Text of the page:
ROME – Visual interpretations of the Roman version of the tragic myth of Echo and Narcissus and its symbolism decorated the walls of Rome’s Palazzo Barberini.
Drawing from the story of a mountain nymph cursed to only speak words she has just heard and a man so beautiful he falls in love with his own reflection and lies staring at himself until he fades away and is transformed into a flower, “Echo and Narcissus” explores self-portraiture, eroticism and temporality, said the museum.
The works are spread across centuries of art history, with paintings like “Narcissus” by Baroque master Caravaggio, a delicate portrait of the hunter gazing at his reflection, shown alongside Monica Bonvicini’s “Bent and Fused,” a sculpture made out of fluorescent tube lights netted together to form a flat plane.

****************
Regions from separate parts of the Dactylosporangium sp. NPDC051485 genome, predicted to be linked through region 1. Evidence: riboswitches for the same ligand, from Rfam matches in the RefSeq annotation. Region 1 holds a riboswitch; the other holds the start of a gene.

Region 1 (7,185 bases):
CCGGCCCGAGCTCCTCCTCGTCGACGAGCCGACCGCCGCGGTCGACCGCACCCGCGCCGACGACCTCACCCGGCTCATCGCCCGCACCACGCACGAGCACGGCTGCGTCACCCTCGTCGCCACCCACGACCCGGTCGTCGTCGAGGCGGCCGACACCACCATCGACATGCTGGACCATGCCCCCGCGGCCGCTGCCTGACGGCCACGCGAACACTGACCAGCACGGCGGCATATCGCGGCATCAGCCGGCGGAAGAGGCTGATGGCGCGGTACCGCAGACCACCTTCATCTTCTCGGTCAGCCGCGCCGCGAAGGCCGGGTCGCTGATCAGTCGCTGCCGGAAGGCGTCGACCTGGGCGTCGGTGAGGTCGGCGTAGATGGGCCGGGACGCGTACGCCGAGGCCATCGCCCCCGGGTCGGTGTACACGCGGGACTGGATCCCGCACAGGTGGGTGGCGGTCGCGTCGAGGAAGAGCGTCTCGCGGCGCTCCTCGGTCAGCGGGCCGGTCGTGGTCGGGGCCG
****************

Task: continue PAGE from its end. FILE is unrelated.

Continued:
The story of Echo and Narcissus is found in Book III of Ovid’s “Metamorphoses,” a Latin masterpiece that narrates the world’s history through more than 250 myths.
The poet told of how Echo, a chatty nymph cursed by Juno to only be able to utter the last thing she heard, becomes enamored with Narcissus, a proud son of a river god who scorned anyone who loved him.
Echo waits in vain for him to speak any tender words so she can repeat them and finally express her feelings for him, but Narcissus has eyes only for himself and eventually she withers away into nothing but a voice.
When the hunter stoops down to drink from a river, he falls madly in love with his reflection in the water and lies there in love with himself until he disappears and his body is transformed into a Narcissus flower, a dainty pale bloom still found beside waters to this day.